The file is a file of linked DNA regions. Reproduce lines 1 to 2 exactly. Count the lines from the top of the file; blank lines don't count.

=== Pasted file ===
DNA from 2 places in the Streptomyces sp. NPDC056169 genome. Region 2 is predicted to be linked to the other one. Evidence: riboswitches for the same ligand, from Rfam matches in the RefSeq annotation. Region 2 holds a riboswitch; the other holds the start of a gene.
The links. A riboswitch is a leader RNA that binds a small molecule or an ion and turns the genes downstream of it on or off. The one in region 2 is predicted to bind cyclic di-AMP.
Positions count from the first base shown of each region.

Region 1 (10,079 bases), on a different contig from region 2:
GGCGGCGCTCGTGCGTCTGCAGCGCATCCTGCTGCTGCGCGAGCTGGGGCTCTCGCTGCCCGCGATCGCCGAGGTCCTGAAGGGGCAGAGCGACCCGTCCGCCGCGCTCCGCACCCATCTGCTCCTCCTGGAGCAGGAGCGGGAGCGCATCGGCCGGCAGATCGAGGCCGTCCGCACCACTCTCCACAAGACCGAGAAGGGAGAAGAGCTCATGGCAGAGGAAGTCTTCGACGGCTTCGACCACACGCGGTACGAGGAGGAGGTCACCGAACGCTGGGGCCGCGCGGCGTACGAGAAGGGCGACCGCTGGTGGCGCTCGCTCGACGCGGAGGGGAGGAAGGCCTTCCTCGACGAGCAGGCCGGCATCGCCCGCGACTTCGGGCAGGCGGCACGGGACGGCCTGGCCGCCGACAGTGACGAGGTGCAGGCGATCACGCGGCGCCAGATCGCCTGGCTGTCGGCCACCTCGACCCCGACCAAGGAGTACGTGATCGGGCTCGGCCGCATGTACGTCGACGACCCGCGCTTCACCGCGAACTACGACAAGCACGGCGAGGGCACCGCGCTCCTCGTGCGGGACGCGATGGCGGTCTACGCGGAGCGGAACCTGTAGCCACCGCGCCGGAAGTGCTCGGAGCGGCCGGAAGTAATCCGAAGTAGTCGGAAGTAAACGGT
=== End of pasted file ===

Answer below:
DNA from 2 places in the Streptomyces sp. NPDC056169 genome. Region 2 is predicted to be linked to the other one. Evidence: riboswitches for the same ligand, from Rfam matches in the RefSeq annotation. Region 2 holds a riboswitch; the other holds the start of a gene.
The links. A riboswitch is a leader RNA that binds a small molecule or an ion and turns the genes downstream of it on or off. The one in region 2 is predicted to bind cyclic di-AMP.